Speaking in such venues as the European and British Parliaments, the French National Assembly, the Austrian World Summit, and the U.N. General Assembly, Thunberg has always been refreshingly—and necessarily—blunt in her demands for action from world leaders who refuse to address climate change. With clarity and unbridled passion, she presents her message that climate change is an emergency that must be addressed immediately, and she fills her speeches with punchy sound bites delivered in her characteristic pull-no-punches style: “I don’t want you to be hopeful. I want you to panic. I want you to feel the fear I feel every day. And then I want you to act.” In speech after speech, to persuade her listeners, she cites uncomfortable, even alarming statistics about global temperature rise and carbon dioxide emissions. Although this inevitably makes the text rather repetitive, the repetition itself has an impact, driving home her point so that no one can fail to understand its importance. Thunberg varies her style for different audiences. Sometimes it is the rousing “our house is on fire” approach; other times she speaks more quietly about herself and her hopes and her dreams. When addressing the U.S. Congress, she knowingly calls to mind the words and deeds of Martin Luther King Jr. and John F. Kennedy. The last speech in the book ends on a note that is both challenging and upbeat: “We are the change and change is coming.” The edition published in Britain earlier this year contained 11 speeches; this updated edition has 16, all worth reading.

A tiny book, not much bigger than a pamphlet, with huge potential impact.

Pub Date: Nov. 26, 2019

ISBN: 978-0-14-313356-8

Page Count: 112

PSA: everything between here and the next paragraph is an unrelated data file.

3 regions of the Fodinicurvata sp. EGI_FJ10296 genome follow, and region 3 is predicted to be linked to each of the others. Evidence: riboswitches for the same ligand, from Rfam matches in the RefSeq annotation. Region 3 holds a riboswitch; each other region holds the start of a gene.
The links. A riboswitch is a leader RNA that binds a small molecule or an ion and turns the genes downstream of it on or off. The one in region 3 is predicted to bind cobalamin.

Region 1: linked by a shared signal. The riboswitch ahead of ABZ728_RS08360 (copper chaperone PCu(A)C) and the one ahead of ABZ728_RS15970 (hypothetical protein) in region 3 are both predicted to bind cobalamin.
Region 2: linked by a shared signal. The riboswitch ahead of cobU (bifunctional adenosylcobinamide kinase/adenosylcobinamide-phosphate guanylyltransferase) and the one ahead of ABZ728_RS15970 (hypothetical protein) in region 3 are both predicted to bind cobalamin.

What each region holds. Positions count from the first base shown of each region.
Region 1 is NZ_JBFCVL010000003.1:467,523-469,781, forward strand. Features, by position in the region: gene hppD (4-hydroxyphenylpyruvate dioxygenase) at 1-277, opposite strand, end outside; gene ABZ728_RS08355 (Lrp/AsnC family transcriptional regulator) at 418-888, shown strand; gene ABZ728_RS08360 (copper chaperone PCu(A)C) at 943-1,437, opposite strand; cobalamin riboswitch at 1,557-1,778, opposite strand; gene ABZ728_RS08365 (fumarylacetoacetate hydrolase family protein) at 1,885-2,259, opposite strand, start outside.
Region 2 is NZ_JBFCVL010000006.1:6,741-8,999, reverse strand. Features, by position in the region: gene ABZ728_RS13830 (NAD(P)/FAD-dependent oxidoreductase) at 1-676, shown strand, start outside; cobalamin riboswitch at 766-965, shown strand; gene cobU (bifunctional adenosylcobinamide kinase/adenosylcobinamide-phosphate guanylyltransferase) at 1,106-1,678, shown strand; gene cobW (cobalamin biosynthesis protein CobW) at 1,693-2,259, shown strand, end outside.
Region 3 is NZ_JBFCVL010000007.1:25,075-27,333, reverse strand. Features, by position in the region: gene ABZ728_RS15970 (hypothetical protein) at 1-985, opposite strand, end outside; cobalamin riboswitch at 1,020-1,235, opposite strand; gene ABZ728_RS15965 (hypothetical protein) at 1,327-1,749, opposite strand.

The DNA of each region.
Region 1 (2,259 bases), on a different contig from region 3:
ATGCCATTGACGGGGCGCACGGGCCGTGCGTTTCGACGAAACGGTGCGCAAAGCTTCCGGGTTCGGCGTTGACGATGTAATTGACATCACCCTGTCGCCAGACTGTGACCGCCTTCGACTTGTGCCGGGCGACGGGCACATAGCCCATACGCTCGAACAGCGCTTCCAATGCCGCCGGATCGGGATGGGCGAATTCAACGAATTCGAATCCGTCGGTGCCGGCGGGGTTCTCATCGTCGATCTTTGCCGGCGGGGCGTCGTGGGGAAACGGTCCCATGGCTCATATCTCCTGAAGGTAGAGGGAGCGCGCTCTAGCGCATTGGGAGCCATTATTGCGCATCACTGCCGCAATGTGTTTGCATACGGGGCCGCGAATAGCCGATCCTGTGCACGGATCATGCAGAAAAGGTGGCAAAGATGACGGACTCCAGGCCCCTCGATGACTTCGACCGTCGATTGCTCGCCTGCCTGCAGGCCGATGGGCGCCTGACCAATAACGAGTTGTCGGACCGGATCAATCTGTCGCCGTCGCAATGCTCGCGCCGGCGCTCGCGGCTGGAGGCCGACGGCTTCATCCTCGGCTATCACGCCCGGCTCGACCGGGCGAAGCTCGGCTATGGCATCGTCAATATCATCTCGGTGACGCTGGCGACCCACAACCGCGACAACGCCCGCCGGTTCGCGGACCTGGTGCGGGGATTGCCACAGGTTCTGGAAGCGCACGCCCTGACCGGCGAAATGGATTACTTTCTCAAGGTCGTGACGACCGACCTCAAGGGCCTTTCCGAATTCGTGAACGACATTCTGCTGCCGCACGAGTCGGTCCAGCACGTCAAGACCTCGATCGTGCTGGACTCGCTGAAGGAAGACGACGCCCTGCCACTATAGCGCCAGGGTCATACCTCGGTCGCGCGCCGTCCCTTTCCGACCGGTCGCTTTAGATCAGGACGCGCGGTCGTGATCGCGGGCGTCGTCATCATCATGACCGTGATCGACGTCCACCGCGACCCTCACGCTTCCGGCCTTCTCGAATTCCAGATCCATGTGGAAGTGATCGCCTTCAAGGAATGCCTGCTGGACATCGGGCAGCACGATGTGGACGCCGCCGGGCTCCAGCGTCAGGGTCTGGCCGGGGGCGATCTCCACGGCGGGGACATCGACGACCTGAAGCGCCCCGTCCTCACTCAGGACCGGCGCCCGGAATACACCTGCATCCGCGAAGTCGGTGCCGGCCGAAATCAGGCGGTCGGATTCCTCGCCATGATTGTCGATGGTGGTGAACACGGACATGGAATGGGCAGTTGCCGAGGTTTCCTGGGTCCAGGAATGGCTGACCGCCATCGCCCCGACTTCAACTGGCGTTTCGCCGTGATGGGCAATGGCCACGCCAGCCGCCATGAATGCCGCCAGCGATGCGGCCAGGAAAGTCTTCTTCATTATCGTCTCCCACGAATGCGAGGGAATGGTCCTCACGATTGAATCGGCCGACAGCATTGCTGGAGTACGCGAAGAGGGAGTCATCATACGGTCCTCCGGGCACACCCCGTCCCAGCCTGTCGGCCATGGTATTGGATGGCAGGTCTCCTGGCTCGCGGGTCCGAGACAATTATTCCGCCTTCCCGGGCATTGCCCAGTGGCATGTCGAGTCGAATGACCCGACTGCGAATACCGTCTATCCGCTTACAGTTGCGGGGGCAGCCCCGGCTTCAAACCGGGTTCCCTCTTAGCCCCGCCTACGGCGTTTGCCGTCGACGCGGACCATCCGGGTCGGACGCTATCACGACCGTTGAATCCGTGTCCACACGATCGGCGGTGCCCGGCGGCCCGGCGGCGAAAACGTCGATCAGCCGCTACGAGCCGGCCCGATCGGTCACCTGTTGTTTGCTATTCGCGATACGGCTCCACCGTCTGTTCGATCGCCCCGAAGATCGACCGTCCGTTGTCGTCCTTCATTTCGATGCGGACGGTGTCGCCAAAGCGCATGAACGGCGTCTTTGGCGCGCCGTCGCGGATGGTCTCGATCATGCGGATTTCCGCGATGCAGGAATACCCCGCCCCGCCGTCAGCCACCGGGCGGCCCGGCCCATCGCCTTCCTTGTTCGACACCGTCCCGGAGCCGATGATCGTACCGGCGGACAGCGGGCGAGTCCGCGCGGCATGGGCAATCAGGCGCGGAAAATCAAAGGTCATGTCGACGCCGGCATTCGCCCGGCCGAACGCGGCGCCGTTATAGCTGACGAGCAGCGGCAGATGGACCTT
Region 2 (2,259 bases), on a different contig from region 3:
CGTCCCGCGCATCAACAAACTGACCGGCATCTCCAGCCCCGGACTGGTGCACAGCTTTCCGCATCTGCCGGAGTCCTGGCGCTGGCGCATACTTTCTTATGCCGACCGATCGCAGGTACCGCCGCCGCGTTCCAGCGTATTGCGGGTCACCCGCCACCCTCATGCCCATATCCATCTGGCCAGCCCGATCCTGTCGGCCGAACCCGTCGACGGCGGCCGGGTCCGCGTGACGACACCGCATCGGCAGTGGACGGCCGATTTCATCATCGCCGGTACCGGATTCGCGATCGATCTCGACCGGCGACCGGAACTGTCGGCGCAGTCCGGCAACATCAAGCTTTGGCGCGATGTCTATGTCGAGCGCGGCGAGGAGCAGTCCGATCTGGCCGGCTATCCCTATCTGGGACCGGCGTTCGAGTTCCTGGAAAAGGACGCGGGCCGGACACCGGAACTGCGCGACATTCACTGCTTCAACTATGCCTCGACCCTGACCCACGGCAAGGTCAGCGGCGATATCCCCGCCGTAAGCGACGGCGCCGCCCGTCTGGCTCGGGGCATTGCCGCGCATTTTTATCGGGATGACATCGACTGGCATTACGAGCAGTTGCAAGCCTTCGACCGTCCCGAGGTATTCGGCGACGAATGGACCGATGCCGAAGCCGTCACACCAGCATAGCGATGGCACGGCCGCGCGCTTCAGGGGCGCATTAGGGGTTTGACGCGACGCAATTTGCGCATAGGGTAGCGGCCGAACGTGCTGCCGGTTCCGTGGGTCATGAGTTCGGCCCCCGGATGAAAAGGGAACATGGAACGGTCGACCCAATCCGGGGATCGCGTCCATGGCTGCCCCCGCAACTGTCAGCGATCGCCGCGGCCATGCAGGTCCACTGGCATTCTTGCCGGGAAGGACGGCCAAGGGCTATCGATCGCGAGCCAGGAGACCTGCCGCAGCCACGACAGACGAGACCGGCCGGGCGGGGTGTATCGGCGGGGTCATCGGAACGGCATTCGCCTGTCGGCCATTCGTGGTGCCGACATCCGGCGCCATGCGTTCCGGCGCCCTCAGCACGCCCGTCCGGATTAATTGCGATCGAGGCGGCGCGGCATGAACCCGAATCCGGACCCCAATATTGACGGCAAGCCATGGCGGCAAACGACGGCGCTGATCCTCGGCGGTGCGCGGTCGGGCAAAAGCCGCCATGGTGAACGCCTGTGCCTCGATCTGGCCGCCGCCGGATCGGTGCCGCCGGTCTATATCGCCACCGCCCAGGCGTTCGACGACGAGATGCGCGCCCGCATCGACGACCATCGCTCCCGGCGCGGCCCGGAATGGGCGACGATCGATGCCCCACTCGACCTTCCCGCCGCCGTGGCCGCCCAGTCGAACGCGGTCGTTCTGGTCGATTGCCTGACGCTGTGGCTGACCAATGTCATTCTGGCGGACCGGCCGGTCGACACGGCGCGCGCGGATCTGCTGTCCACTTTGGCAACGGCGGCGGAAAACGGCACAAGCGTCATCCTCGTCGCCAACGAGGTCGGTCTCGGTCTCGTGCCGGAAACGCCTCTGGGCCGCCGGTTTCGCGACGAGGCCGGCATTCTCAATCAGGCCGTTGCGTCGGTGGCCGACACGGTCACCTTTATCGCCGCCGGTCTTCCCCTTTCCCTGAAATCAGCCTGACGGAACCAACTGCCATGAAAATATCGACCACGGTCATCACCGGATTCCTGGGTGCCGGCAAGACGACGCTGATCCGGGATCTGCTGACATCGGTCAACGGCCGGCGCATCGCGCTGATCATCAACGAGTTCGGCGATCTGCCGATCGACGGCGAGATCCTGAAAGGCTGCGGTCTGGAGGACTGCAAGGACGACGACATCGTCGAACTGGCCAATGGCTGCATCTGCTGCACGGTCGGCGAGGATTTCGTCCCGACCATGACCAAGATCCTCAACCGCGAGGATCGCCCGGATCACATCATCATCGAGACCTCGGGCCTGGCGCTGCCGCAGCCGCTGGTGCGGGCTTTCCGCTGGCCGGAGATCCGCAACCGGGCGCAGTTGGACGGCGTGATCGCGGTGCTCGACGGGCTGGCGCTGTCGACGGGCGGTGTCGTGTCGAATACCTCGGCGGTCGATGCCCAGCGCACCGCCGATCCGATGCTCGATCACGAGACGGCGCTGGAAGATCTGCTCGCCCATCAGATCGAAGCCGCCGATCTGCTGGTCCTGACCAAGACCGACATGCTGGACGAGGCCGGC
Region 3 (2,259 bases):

Publisher: Penguin

Review Posted Online: Nov. 3, 2019

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Unsentimental nature writing that sheds as much light on humans as on eels.

THE BOOK OF EELS

OUR ENDURING FASCINATION WITH THE MOST MYSTERIOUS CREATURE IN THE NATURAL WORLD

An account of the mysterious life of eels that also serves as a meditation on consciousness, faith, time, light and darkness, and life and death.

In addition to an intriguing natural history, Swedish journalist Svensson includes a highly personal account of his relationship with his father. The author alternates eel-focused chapters with those about his father, a man obsessed with fishing for this elusive creature. “I can’t recall us ever talking about anything other than eels and how to best catch them, down there by the stream,” he writes. “I can’t remember us speaking at all….Because we were in…a place whose nature was best enjoyed in silence.” Throughout, Svensson, whose beat is not biology but art and culture, fills his account with people: Aristotle, who thought eels emerged live from mud, “like a slithering, enigmatic miracle”; Freud, who as a teenage biologist spent months in Trieste, Italy, peering through a microscope searching vainly for eel testes; Johannes Schmidt, who for two decades tracked thousands of eels, looking for their breeding grounds. After recounting the details of the eel life cycle, the author turns to the eel in literature—e.g., in the Bible, Rachel Carson’s Under the Sea Wind, and Günter Grass’ The Tin Drum—and history. He notes that the Puritans would likely not have survived without eels, and he explores Sweden’s “eel coast” (what it once was and how it has changed), how eel fishing became embroiled in the Northern Irish conflict, and the importance of eel fishing to the Basque separatist movement. The apparent return to life of a dead eel leads Svensson to a consideration of faith and the inherent message of miracles. He warns that if we are to save this fascinating creature from extinction, we must continue to study it. His book is a highly readable place to begin learning.

Unsentimental nature writing that sheds as much light on humans as on eels.

Pub Date: May 5, 2020

ISBN: 978-0-06-296881-4

Page Count: 256

Publisher: Ecco/HarperCollins

Review Posted Online: March 1, 2020

Kirkus Reviews Issue: March 15, 2020